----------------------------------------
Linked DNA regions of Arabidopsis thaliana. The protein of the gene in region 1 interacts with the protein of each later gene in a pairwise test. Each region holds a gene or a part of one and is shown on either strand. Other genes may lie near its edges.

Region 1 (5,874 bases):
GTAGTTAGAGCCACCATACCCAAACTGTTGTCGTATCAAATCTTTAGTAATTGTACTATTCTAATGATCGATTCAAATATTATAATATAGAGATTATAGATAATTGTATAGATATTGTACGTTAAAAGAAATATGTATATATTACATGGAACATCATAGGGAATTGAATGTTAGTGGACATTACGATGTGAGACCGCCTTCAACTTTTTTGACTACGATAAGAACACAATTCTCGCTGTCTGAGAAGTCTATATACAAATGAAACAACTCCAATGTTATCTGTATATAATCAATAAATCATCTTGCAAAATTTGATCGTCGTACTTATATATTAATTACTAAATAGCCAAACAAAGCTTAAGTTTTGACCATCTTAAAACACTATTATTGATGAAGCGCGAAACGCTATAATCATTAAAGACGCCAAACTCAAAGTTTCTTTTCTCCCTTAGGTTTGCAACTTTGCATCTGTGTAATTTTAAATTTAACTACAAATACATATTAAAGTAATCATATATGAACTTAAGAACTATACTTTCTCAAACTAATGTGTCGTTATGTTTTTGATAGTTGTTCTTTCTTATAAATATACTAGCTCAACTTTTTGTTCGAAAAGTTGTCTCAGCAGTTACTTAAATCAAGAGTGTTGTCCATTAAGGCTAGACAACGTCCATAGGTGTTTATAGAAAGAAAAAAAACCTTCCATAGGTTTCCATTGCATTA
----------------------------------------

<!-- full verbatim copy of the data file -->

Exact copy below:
Linked DNA regions of Arabidopsis thaliana. The protein of the gene in region 1 interacts with the protein of each later gene in a pairwise test. Each region holds a gene or a part of one and is shown on either strand. Other genes may lie near its edges.

Region 1 (5,874 bases):
GTAGTTAGAGCCACCATACCCAAACTGTTGTCGTATCAAATCTTTAGTAATTGTACTATTCTAATGATCGATTCAAATATTATAATATAGAGATTATAGATAATTGTATAGATATTGTACGTTAAAAGAAATATGTATATATTACATGGAACATCATAGGGAATTGAATGTTAGTGGACATTACGATGTGAGACCGCCTTCAACTTTTTTGACTACGATAAGAACACAATTCTCGCTGTCTGAGAAGTCTATATACAAATGAAACAACTCCAATGTTATCTGTATATAATCAATAAATCATCTTGCAAAATTTGATCGTCGTACTTATATATTAATTACTAAATAGCCAAACAAAGCTTAAGTTTTGACCATCTTAAAACACTATTATTGATGAAGCGCGAAACGCTATAATCATTAAAGACGCCAAACTCAAAGTTTCTTTTCTCCCTTAGGTTTGCAACTTTGCATCTGTGTAATTTTAAATTTAACTACAAATACATATTAAAGTAATCATATATGAACTTAAGAACTATACTTTCTCAAACTAATGTGTCGTTATGTTTTTGATAGTTGTTCTTTCTTATAAATATACTAGCTCAACTTTTTGTTCGAAAAGTTGTCTCAGCAGTTACTTAAATCAAGAGTGTTGTCCATTAAGGCTAGACAACGTCCATAGGTGTTTATAGAAAGAAAAAAAACCTTCCATAGGTTTCCATTGCATTA